Chapelizod river, Dublin, Ireland
Chapelizod river, Dublin, Ireland
Chapelizod river, Dublin, Ireland
Photoshop, Illustrator and photograph manipulation

 

TURQUOISE

No pen, no ink, no table, no room, no time, no quiet, no inclination – James Joyce

 

Not a living soul. The town is empty. Walls of those buildings are as fragile as an eggshell. Unrealistic birds flying through the town. On their way to a warmer more hopeful places.

Wake up now!

Main Street in Chapelizod, Dublin, Ireland
Main Street in Chapelizod, Dublin, Ireland
Main Street in Chapelizod, Dublin, Ireland
Photoshop, Illustrator and photograph manipulation

 

Author: Aleksandra Walkowska

VICTORIAN FRONT GARDENS

Victorian front garden

VICTORIAN CLUES

To complete the journey on the Victorian architecture, here are some photographs that were taken in May 2018. Victorian gardens and houses in the Rathgar area.

In Ireland watering the gardens or the grass is totally unnecessary, in fact, I do not think I have ever have seen anyone doing so. Because of the humidity in the air everything around is full of life and greenery.

    

During the Industrial Revolution, there was a rapid development of the Dublin city, which at that time was under the British rule. I am not a great fan of the city centre, but I do really like the neighbourhood in which I live. It has a lot of character. When walking around it I have an impression I travelled back in time to the British colonial period. Something Irish people would not see as intriguing or entertaining as I do, at all. I only want to admire the aesthetics of that period.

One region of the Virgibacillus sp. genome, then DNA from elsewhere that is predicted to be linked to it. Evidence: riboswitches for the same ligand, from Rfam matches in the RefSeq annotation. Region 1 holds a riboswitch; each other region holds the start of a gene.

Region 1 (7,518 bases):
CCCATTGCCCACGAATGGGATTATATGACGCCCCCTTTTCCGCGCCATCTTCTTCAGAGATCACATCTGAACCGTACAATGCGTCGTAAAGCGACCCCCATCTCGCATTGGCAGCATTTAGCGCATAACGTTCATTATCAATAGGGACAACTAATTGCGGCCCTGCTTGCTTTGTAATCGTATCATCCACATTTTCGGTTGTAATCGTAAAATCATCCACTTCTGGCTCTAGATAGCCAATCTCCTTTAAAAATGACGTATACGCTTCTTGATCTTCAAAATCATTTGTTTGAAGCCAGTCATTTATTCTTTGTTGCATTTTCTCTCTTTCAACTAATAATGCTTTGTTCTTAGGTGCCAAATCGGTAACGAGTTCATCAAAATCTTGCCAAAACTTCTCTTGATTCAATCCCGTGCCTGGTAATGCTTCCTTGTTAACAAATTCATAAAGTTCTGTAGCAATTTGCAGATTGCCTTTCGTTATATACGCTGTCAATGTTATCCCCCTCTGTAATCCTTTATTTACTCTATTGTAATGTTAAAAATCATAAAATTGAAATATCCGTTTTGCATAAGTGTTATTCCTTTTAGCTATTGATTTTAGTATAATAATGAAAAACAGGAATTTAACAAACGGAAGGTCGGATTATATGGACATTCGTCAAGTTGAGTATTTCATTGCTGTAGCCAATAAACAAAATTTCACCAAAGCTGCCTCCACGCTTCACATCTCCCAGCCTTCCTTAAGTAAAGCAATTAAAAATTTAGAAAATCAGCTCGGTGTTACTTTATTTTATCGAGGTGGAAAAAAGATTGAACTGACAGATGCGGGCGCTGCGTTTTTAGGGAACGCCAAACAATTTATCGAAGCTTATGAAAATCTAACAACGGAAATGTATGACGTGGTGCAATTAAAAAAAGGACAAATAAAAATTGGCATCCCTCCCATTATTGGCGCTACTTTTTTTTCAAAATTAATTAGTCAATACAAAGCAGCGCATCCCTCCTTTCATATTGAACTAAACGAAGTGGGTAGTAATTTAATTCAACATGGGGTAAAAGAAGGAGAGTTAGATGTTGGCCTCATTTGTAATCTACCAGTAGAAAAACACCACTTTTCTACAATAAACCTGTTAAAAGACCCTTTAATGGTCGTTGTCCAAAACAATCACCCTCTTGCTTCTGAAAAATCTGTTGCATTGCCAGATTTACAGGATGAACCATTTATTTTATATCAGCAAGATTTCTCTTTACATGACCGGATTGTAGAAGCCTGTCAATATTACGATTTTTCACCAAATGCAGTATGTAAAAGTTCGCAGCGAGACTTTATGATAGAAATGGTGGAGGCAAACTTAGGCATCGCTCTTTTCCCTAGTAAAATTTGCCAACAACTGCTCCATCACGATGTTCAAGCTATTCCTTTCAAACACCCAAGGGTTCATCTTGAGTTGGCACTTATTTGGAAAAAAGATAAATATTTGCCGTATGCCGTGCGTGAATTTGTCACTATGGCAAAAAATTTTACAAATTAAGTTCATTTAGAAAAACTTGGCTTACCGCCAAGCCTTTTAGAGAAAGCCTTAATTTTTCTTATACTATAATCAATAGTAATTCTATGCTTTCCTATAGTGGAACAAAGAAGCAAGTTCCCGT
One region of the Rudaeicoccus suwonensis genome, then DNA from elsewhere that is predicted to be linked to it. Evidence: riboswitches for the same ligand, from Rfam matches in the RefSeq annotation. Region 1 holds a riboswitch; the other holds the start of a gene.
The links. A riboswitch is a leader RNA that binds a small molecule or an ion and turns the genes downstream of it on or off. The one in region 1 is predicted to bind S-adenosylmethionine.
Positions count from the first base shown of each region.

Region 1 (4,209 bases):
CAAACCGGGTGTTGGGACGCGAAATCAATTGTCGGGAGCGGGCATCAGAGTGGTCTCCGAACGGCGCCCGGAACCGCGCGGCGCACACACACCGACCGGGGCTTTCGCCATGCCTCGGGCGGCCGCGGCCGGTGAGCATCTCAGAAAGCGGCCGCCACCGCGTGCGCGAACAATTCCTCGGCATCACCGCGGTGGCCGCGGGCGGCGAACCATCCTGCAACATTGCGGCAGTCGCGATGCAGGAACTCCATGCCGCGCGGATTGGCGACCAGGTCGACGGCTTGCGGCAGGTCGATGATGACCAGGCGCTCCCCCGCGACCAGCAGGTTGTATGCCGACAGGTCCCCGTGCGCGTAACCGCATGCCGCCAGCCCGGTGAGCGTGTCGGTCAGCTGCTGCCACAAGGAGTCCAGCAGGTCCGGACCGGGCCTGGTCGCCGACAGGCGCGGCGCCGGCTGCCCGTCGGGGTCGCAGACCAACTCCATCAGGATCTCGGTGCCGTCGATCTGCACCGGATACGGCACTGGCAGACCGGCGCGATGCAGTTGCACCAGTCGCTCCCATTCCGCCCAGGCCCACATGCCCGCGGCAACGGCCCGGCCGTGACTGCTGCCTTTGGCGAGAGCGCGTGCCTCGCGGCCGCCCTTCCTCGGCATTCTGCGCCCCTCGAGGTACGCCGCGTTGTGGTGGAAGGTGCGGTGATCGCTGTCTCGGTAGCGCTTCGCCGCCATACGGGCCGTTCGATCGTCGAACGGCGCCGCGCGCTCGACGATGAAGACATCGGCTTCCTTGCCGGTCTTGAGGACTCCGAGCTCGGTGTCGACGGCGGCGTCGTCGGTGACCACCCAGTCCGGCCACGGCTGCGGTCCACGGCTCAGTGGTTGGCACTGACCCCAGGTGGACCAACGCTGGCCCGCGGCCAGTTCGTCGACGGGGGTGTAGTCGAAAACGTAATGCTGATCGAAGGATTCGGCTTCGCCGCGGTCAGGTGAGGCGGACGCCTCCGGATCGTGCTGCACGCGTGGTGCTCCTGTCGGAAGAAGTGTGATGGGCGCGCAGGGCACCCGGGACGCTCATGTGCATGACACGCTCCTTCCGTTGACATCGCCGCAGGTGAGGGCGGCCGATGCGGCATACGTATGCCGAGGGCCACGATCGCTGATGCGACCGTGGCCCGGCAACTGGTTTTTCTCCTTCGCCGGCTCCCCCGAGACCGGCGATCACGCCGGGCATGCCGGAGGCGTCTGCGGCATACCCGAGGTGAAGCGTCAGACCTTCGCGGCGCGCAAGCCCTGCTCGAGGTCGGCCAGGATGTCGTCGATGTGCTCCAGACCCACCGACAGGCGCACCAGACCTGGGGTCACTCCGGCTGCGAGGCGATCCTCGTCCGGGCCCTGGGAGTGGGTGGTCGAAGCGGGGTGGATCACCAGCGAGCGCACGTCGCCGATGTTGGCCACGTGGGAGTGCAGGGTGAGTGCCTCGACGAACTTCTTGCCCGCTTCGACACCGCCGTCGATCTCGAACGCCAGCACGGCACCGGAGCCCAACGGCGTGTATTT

Solid front doors with ornaments made of brass. Sparkle cleaned every Saturday, by very well-educated housewives. Perfectly matched colours of the doors with the facade of the buildings or with the plants in the garden. Romanticism hidden in organic vault lines over the front doors. Refined British black gates, fences and barriers. Perfect set for a romance during an Art Nouveau period.

 

Victorian front garden
Victorian front garden
Victorian front garden
Victorian front garden
Victorian front garden
Victorian front garden
Victorian front garden
Victorian front garden
Victorian front garden
Victorian front garden
Victorian front garden
Victorian front garden
Victorian front garden
Victorian front garden
Victorian front garden
Victorian front garden
Victorian front garden
Victorian front garden
Victorian front garden
Victorian front garden
Victorian front garden
Victorian front garden
Victorian front garden
Victorian front garden
Victorian front garden
Victorian front garden
Victorian front garden
Victorian front garden
Victorian front garden
Victorian front garden
Victorian front garden
Victorian front garden
Victorian front garden
Victorian front garden
Victorian front garden
Victorian front garden
Victorian front garden
Victorian front garden
Victorian front garden
Victorian front garden
Victorian front garden
Victorian front garden
Victorian front garden
Victorian front garden

Author: Aleksandra Walkowska

RATHGAR HOUSE DOCUMENTARY

Rathgar House, Dublin, Ireland